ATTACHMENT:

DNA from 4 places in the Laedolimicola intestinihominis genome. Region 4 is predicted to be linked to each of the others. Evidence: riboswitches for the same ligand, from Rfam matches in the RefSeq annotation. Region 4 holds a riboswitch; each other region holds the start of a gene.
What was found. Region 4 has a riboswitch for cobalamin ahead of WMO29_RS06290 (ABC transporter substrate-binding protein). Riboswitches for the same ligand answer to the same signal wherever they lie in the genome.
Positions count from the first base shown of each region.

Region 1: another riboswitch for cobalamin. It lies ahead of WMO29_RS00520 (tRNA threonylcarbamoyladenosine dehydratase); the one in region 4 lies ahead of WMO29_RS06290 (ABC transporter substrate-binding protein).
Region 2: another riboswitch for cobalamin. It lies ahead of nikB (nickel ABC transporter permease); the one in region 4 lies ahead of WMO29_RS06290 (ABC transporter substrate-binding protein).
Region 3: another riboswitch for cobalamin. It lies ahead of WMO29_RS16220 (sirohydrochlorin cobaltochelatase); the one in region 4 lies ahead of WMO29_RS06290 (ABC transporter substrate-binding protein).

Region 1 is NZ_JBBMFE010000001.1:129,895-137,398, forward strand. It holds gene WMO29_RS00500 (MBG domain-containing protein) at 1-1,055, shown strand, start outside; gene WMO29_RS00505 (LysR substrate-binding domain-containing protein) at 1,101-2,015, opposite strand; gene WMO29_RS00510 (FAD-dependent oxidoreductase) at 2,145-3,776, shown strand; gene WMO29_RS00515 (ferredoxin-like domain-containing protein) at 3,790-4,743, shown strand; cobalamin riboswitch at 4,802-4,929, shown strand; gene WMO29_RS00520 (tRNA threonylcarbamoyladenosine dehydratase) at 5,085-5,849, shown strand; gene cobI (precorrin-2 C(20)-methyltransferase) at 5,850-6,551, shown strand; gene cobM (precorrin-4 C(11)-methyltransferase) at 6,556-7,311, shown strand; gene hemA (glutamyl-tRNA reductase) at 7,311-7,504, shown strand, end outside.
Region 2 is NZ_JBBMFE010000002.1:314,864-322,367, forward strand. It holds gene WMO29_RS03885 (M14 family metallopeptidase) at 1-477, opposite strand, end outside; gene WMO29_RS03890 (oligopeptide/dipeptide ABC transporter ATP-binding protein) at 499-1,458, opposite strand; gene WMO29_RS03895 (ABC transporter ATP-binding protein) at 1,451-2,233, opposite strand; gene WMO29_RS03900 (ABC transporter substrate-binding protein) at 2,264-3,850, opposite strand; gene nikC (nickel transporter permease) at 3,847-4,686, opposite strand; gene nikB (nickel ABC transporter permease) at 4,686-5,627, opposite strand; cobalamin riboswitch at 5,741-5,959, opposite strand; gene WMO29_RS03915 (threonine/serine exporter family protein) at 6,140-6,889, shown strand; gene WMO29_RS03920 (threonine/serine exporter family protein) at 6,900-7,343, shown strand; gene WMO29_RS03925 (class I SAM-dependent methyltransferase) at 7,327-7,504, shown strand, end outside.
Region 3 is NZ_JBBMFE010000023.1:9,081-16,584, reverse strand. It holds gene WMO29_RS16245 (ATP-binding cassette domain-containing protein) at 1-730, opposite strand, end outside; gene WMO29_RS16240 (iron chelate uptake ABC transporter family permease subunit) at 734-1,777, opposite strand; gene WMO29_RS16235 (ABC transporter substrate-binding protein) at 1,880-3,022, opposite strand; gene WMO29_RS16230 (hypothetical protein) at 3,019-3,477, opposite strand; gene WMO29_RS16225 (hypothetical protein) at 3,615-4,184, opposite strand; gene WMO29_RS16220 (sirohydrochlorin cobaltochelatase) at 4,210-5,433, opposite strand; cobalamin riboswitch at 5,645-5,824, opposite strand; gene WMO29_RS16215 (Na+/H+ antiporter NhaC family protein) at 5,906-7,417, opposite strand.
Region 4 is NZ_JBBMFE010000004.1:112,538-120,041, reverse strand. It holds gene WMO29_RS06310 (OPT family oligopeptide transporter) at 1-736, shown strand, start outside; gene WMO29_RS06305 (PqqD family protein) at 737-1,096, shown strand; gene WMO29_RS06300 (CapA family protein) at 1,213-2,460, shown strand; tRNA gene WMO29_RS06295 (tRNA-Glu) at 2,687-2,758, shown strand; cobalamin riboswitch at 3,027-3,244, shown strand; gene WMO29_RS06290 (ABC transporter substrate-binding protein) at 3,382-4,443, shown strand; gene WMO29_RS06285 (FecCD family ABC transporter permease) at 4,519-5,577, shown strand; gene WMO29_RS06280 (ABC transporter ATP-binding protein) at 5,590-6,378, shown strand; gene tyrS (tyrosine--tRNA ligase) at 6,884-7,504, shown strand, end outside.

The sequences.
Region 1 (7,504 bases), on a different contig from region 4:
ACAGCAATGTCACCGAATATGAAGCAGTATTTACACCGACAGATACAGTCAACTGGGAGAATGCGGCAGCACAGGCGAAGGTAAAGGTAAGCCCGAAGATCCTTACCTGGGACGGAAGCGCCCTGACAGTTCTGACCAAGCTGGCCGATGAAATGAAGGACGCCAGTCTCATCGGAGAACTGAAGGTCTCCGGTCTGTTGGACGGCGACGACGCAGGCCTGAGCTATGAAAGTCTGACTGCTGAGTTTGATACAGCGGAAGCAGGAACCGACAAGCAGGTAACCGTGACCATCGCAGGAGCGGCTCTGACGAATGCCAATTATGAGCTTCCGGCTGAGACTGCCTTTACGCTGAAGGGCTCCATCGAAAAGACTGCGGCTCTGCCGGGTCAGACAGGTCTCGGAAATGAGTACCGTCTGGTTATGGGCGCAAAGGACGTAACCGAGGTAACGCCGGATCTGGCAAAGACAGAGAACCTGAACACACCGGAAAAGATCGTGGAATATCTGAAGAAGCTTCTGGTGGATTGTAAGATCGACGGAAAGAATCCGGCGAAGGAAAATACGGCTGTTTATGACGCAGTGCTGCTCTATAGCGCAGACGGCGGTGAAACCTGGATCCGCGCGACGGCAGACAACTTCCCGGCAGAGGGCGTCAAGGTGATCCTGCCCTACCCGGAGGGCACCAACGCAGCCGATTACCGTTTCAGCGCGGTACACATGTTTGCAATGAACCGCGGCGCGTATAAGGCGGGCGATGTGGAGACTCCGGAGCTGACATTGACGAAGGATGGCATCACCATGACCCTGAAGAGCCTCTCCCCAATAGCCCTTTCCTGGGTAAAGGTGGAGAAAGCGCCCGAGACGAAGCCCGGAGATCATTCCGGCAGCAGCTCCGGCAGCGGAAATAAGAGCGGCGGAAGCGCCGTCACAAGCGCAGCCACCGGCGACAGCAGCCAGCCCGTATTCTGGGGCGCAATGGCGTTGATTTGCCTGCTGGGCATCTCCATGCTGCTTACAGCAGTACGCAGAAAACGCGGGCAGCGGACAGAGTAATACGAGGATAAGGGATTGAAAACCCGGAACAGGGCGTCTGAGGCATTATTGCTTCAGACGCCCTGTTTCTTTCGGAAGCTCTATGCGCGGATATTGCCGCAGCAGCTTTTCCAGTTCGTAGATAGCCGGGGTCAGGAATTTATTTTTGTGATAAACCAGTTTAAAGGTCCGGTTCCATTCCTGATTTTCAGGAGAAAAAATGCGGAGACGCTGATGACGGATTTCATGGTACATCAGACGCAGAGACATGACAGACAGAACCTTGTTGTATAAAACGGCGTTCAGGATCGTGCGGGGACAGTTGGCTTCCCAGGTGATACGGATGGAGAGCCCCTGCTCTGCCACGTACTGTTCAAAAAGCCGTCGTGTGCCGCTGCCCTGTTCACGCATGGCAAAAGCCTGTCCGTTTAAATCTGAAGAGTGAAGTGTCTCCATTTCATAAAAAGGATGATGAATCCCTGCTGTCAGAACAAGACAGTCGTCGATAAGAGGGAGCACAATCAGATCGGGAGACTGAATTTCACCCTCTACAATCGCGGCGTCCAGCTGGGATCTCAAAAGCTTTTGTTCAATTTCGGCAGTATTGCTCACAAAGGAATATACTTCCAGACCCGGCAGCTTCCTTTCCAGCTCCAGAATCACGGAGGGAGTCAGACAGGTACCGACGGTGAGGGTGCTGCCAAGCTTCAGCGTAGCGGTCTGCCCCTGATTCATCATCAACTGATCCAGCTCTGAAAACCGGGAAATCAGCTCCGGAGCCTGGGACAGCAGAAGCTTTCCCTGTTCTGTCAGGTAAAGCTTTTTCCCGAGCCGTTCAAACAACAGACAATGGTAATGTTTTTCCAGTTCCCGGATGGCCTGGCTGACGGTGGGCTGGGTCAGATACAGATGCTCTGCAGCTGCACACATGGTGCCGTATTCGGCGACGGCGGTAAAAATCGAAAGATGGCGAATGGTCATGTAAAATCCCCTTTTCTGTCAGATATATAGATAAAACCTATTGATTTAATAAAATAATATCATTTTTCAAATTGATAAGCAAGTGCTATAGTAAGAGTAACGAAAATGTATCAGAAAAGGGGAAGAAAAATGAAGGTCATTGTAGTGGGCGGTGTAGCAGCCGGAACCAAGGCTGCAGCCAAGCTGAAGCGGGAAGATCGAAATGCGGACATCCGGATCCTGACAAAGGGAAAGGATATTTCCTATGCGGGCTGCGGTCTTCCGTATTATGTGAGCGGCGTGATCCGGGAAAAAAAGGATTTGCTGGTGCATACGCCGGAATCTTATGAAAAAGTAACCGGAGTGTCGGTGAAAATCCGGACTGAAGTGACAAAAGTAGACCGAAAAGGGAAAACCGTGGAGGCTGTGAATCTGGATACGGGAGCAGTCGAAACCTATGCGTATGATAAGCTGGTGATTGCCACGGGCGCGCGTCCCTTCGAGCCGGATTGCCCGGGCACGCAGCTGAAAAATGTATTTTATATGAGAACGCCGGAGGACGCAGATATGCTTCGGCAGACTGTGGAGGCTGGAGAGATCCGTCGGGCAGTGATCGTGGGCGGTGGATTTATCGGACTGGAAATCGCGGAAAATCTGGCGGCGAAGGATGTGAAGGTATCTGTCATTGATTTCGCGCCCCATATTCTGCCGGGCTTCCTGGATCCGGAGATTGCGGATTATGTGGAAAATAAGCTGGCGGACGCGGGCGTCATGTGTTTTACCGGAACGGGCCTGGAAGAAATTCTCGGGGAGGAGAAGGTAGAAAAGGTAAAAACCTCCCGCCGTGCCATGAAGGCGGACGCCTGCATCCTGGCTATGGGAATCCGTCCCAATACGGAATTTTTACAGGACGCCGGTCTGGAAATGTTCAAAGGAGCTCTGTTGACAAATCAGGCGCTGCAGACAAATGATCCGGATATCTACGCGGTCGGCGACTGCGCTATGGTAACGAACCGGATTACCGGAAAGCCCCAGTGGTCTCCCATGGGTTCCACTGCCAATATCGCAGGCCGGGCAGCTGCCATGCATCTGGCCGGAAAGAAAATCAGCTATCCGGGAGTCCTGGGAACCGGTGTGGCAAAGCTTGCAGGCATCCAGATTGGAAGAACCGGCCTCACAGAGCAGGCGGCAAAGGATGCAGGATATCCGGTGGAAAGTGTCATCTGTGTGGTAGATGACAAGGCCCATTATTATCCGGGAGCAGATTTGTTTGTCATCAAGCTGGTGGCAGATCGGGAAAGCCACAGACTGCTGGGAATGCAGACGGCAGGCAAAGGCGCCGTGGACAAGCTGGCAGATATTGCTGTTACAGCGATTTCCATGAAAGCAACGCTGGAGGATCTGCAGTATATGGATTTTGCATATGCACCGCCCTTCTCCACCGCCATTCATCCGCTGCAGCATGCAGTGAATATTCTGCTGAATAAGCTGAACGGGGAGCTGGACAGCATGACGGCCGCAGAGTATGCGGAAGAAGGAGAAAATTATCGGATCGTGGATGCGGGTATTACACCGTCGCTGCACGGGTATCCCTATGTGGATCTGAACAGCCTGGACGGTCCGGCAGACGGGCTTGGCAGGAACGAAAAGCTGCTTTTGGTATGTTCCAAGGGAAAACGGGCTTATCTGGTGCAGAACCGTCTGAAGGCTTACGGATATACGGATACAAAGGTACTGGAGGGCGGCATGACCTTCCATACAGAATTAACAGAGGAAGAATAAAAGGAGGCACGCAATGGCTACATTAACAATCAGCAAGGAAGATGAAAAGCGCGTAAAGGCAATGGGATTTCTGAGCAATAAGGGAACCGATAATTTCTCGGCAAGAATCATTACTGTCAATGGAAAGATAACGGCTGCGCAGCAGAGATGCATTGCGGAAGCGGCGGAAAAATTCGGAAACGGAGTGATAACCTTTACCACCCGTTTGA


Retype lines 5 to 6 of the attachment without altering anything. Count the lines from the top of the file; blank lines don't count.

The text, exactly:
Region 2: another riboswitch for cobalamin. It lies ahead of nikB (nickel ABC transporter permease); the one in region 4 lies ahead of WMO29_RS06290 (ABC transporter substrate-binding protein).
Region 3: another riboswitch for cobalamin. It lies ahead of WMO29_RS16220 (sirohydrochlorin cobaltochelatase); the one in region 4 lies ahead of WMO29_RS06290 (ABC transporter substrate-binding protein).